Cases of bite by common viper (Vipera berus) are rare on the territory of Poland, and the mortality after bites is less than 1%. This paper describes a case of 81-year-old patient with massive swelling, redness and soreness of the right hand, which occurred shortly after the adder bite. In this paper we present composition and mechanisms of the venom's action, clinical symptoms and treatment of poisoning after a snake bite. Based on the reported case authors draw attention to hospital treatment and indications for administration of antivenom as the only causative method of treatment.

  15. Comparative morphology of the skin of Natrix tessellata (family: Colubridae) and Cerastes vipera (family: Viperidae).

    Science.gov (United States)

    Abo-Eleneen, Rasha E; Allam, Ahmed A

    2011-10-01

    We studied beneficial difference of the skin of two snakes. Two snakes were chosen from two different habitats and two families: Colubridae (Natrix tessellata) and Viperidae (Cerastes vipera). The investigations were performed by light and electron microscopy. Histologically, the skin of the studied species show pronounced modifications that correlated with functional demands. The scales in Natrix tessellata overlapped slightly, while in Cerastes vipera they were highly overlapped. SEM shows that scales of Natrix tessellata had bidentate tips while the scales of Cerastes vipera were keeled. Histochemically, in both studied species, melanocytes and collagenous fibres were distributed throughout the dermis. Polysaccharides were highly concentrated in the epidermis and dermis of both species while proteins were highly concentrated only in the epidermis. Transmission electron microscopy (TEM) showed that the skin of both snakes consisted of keratins located in the epidermis. Some lipids and mucus were incorporated into the outer scale surfaces such that lipids were part of the fully keratinised hard layer of the snakes' skins. Lipids are probably responsible for limiting water loss and ion movements across the skin. Melanosomes from epidermal melanocytes were present only in Cerastes vipera. In aggregate, these results indicate that snakeskin may provide an ecological indicator whereby epidermal and integumentary specializations may be ecologically correlated.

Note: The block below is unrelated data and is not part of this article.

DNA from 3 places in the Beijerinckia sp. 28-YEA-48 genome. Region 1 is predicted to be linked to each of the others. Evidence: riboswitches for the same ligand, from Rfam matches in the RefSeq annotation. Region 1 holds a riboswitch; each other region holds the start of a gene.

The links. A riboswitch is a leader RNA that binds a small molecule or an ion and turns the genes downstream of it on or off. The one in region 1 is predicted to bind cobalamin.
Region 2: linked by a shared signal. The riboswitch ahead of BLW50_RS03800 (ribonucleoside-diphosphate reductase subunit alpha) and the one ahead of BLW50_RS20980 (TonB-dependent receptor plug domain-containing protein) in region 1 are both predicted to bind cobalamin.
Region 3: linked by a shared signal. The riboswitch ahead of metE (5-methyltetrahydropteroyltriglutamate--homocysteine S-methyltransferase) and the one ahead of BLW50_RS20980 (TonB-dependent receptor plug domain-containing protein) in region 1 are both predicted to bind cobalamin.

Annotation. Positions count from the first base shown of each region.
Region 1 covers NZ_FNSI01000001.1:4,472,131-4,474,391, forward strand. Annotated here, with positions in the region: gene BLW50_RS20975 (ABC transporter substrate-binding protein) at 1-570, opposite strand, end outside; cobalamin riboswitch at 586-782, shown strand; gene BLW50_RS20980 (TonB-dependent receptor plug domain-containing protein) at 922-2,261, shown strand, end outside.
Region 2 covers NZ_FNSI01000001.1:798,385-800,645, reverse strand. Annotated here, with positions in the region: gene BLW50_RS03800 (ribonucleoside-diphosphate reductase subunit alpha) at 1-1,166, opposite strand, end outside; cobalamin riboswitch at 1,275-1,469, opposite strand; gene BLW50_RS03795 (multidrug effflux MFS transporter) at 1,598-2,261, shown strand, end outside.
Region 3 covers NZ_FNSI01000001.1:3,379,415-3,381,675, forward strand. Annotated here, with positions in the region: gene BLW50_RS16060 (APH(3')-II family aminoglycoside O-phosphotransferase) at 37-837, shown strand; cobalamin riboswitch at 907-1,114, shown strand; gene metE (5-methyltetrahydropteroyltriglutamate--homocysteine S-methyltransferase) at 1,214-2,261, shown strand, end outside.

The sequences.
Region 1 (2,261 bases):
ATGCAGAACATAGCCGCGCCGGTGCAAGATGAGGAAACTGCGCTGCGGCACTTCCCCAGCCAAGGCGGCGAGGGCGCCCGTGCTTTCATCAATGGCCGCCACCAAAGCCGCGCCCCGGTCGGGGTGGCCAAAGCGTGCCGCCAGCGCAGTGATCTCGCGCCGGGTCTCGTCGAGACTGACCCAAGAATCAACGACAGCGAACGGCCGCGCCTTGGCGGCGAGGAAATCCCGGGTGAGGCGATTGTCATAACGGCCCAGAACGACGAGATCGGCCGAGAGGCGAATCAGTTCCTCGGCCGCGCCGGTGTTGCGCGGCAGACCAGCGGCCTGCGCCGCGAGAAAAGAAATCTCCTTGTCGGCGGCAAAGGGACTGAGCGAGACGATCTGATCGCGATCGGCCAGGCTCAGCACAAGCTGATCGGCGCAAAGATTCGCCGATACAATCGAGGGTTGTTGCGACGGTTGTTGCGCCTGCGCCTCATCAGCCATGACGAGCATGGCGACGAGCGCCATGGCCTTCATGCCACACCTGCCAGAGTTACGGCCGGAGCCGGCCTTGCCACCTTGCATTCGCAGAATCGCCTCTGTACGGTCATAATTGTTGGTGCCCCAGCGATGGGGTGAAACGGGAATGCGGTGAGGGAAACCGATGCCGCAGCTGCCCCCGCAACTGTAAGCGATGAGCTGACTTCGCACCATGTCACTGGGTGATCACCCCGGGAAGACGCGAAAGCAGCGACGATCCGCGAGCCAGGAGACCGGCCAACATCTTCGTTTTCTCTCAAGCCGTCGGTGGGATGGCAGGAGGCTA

16. Clinical picture of envenoming with the Meadow Viper (Vipera (Acridophaga) ursinii).

    Science.gov (United States)

    Krecsák, László; Zacher, Gábor; Malina, Tamás

    2011-01-01

    The vipers in the Vipera (Acridophaga) ursinii complex are small-sized insectivorous snakes found in parts of central and southern Europe. Subspecies include Vipera ursinii ursinii, Vipera ursinii moldavica, Vipera ursinii macrops, Vipera ursinii rakosiensis, and Vipera ursinii graeca and are commonly known as the meadow vipers. These are the least known European Vipera from a clinical point of view. We identified cases of V. ursinii envenomations through three methods, including literature search in PubMed, ISI web of Knowldge, JSTOR, Biological Abstracts, Zoological Record, using the various combination of the following terms: snakebite, envenoming, bite, venom, ursinii, meadow viper, steppe viper (in English, French, Italian, Hungarian, Croatian, Serbian, Romanian), review of paper-based medical case records of hospitals in Hungary (four) and Romania (one) covering the 1970-July 2010 period, and personal communications of professional and amateur herpetologists studying V. ursinii and snake-handlers bitten by these snakes. We identified 64 cases from subspecies: V. u. ursinii (14), V. u. moldavica (8), V. u. macrops (5), and V. u. rakosiensis (37). Forty-five bites were collected from the literature, 5 from hospitals, 10 cases were communicated by seven herpetologists and four cases by two snake keepers. Bites were mostly asymptomatic. Forty-five envenomings (70%) resulted in mild and moderate local symptoms, involving pain with low-intensity, pruritus, numbness, swelling with or without erythema and/or local hematoma. Bullae (n = 3, 5%), mild superficial necrosis (n = 4, 6%), cellulitis (n = 1, 2%), and moderately extended edema (n = 8, 13%) of the bitten extremity rarely develop. Massive limb edema was recorded in eight (13%) cases. The most common systemic symptoms were dizziness caused by transient hypotension and tachycardia. Gastrointestinal disorders (i.e. nausea, vomiting) were rare (n = 2, 3%) compared to other Vipera, and probably triggered only by

  17. Phospholipases a2 from Viperidae snakes: Differences in membranotropic activity between enzymatically active toxin and its inactive isoforms.

    Science.gov (United States)